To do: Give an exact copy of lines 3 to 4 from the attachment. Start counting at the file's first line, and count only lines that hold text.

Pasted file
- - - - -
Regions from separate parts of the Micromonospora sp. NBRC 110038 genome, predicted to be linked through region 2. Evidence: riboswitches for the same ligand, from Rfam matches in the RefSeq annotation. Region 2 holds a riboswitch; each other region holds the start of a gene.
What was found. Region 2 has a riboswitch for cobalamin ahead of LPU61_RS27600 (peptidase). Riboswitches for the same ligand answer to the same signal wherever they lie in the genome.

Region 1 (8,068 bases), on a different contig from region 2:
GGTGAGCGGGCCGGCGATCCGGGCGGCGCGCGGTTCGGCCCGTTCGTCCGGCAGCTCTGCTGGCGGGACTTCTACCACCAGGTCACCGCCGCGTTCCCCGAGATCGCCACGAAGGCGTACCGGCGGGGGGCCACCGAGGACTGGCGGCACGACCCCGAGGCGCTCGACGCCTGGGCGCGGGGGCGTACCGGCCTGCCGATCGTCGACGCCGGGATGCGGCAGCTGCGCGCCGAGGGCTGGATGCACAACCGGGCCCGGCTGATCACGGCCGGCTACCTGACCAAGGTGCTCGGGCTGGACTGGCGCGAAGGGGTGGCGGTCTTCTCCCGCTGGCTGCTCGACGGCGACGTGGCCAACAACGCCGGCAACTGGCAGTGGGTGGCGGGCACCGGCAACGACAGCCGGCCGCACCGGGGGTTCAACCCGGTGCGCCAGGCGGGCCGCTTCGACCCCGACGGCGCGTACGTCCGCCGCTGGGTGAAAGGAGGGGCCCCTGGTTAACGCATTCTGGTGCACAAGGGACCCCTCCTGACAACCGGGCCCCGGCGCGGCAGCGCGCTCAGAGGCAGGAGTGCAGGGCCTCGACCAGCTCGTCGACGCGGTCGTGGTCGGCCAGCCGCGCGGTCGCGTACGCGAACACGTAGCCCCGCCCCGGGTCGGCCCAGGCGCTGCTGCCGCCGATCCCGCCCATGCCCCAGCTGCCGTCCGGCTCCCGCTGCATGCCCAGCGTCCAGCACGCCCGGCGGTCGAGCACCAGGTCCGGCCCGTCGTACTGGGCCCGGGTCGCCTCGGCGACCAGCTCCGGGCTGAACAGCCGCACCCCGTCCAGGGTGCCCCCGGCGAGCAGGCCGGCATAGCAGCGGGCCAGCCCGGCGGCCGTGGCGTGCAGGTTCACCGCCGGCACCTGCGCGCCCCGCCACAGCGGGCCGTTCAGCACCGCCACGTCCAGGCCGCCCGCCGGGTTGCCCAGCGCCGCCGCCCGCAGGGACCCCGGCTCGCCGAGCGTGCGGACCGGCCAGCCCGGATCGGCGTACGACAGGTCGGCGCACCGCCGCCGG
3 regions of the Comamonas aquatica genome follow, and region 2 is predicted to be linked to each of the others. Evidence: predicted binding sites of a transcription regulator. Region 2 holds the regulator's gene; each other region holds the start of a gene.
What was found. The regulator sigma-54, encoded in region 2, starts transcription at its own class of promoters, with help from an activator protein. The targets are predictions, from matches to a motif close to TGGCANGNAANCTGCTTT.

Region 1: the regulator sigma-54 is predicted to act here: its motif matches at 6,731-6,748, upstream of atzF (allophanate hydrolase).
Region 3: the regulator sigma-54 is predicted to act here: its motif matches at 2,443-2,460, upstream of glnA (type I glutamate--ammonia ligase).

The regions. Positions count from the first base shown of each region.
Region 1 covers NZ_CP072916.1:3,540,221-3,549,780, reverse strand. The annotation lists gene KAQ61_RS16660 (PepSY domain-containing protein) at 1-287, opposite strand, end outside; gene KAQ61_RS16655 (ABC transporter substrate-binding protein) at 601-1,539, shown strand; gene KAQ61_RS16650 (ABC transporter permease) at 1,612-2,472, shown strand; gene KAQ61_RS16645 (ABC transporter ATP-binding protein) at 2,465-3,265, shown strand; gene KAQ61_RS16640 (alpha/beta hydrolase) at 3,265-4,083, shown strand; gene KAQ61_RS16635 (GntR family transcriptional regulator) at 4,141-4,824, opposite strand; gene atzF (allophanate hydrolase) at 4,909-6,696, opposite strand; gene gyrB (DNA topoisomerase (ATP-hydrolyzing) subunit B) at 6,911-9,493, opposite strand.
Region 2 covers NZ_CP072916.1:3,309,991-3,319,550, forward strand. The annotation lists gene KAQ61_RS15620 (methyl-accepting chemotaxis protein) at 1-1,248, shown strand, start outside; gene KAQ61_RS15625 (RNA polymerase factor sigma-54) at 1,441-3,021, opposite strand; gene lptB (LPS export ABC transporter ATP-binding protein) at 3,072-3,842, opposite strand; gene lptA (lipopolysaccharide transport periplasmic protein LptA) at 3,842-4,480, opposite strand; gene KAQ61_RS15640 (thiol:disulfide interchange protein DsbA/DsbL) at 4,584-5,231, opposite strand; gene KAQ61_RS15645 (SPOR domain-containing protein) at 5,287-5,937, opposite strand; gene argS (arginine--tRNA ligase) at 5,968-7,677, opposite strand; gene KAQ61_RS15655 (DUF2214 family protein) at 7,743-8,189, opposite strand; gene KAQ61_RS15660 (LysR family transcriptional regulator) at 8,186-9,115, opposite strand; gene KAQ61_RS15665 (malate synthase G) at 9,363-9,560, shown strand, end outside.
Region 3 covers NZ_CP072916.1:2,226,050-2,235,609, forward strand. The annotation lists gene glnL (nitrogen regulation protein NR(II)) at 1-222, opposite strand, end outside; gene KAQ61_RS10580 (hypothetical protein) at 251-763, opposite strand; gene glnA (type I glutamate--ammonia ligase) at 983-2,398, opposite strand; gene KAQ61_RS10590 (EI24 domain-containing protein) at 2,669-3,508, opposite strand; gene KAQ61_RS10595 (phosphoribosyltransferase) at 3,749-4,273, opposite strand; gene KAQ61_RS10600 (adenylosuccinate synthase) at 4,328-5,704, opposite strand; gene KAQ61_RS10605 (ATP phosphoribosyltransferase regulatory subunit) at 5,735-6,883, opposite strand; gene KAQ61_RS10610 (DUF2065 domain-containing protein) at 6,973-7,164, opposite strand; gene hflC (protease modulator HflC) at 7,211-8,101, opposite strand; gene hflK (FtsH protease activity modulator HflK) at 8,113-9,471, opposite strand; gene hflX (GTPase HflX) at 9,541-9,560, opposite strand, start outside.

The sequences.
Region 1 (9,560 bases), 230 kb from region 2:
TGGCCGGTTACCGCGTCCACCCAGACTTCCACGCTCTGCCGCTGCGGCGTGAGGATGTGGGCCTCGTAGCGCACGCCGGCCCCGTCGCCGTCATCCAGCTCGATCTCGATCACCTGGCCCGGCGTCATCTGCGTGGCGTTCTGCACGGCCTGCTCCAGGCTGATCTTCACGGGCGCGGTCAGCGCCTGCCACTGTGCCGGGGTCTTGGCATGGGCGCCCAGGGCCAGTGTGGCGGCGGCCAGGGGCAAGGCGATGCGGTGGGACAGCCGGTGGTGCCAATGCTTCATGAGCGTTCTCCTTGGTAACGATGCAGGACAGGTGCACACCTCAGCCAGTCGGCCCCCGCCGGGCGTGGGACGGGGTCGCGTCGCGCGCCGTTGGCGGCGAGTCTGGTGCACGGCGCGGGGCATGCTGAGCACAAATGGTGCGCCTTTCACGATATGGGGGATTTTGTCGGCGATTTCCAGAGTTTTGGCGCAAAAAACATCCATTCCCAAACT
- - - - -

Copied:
Region 1 (8,068 bases), on a different contig from region 2:
GGTGAGCGGGCCGGCGATCCGGGCGGCGCGCGGTTCGGCCCGTTCGTCCGGCAGCTCTGCTGGCGGGACTTCTACCACCAGGTCACCGCCGCGTTCCCCGAGATCGCCACGAAGGCGTACCGGCGGGGGGCCACCGAGGACTGGCGGCACGACCCCGAGGCGCTCGACGCCTGGGCGCGGGGGCGTACCGGCCTGCCGATCGTCGACGCCGGGATGCGGCAGCTGCGCGCCGAGGGCTGGATGCACAACCGGGCCCGGCTGATCACGGCCGGCTACCTGACCAAGGTGCTCGGGCTGGACTGGCGCGAAGGGGTGGCGGTCTTCTCCCGCTGGCTGCTCGACGGCGACGTGGCCAACAACGCCGGCAACTGGCAGTGGGTGGCGGGCACCGGCAACGACAGCCGGCCGCACCGGGGGTTCAACCCGGTGCGCCAGGCGGGCCGCTTCGACCCCGACGGCGCGTACGTCCGCCGCTGGGTGAAAGGAGGGGCCCCTGGTTAACGCATTCTGGTGCACAAGGGACCCCTCCTGACAACCGGGCCCCGGCGCGGCAGCGCGCTCAGAGGCAGGAGTGCAGGGCCTCGACCAGCTCGTCGACGCGGTCGTGGTCGGCCAGCCGCGCGGTCGCGTACGCGAACACGTAGCCCCGCCCCGGGTCGGCCCAGGCGCTGCTGCCGCCGATCCCGCCCATGCCCCAGCTGCCGTCCGGCTCCCGCTGCATGCCCAGCGTCCAGCACGCCCGGCGGTCGAGCACCAGGTCCGGCCCGTCGTACTGGGCCCGGGTCGCCTCGGCGACCAGCTCCGGGCTGAACAGCCGCACCCCGTCCAGGGTGCCCCCGGCGAGCAGGCCGGCATAGCAGCGGGCCAGCCCGGCGGCCGTGGCGTGCAGGTTCACCGCCGGCACCTGCGCGCCCCGCCACAGCGGGCCGTTCAGCACCGCCACGTCCAGGCCGCCCGCCGGGTTGCCCAGCGCCGCCGCCCGCAGGGACCCCGGCTCGCCGAGCGTGCGGACCGGCCAGCCCGGATCGGCGTACGACAGGTCGGCGCACCGCCGCCGG